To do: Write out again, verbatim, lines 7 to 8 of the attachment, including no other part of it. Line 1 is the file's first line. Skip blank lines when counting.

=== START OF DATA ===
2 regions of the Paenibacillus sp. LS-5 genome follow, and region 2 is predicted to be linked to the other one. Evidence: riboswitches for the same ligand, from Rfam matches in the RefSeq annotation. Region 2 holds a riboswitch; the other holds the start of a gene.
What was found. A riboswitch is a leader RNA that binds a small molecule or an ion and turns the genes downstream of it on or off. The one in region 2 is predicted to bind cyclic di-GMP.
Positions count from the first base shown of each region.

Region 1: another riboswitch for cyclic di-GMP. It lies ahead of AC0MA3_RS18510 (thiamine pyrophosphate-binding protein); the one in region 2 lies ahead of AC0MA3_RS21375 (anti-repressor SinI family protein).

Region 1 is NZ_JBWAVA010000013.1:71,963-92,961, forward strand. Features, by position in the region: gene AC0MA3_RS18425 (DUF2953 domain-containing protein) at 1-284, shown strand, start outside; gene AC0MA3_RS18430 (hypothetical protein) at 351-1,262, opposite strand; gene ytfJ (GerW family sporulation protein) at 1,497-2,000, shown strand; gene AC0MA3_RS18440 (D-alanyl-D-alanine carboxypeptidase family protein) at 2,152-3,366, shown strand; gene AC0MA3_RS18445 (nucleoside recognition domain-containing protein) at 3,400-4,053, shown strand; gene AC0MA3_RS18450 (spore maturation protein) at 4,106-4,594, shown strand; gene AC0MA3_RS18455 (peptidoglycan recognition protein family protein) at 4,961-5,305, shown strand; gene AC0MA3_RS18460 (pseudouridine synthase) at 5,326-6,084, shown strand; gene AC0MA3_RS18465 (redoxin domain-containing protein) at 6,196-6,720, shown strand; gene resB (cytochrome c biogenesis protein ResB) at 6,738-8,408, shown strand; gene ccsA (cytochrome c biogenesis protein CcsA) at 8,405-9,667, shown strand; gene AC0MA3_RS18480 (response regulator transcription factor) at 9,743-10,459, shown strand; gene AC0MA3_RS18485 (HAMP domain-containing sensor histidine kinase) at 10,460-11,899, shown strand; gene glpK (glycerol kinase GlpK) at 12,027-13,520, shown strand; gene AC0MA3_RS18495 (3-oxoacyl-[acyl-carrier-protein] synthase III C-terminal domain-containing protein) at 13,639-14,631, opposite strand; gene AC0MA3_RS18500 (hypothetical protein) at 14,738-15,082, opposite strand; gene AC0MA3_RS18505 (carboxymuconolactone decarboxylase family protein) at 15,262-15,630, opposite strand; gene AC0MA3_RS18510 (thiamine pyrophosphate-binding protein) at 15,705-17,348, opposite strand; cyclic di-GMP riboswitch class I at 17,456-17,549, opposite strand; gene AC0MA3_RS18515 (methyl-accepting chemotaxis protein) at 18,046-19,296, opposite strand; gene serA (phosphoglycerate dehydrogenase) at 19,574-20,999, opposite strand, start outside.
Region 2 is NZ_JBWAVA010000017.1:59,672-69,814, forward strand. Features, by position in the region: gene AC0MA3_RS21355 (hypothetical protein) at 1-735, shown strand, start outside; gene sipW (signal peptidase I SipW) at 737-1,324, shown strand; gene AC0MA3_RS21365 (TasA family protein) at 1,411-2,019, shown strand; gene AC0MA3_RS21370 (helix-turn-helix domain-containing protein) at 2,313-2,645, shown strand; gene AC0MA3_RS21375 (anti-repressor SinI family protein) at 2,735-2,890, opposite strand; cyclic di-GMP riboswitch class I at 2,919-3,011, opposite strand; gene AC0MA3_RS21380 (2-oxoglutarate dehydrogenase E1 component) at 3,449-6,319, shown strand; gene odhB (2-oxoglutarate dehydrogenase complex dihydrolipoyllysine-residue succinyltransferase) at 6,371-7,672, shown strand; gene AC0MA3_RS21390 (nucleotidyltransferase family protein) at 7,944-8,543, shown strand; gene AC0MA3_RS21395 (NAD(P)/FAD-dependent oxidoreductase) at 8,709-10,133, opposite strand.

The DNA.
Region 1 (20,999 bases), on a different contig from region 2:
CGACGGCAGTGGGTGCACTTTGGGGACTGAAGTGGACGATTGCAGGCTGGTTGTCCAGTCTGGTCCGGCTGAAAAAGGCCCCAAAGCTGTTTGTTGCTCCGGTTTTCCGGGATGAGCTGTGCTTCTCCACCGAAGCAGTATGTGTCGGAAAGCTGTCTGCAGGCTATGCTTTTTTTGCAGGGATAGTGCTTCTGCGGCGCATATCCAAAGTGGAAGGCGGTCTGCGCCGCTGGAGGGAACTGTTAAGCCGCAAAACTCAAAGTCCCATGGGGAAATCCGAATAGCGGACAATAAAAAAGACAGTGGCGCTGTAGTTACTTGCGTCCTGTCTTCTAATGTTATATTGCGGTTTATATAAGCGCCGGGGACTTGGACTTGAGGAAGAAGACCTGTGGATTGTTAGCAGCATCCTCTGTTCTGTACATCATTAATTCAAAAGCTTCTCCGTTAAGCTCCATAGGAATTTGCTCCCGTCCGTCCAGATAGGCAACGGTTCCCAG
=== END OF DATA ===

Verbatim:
The DNA.
Region 1 (20,999 bases), on a different contig from region 2: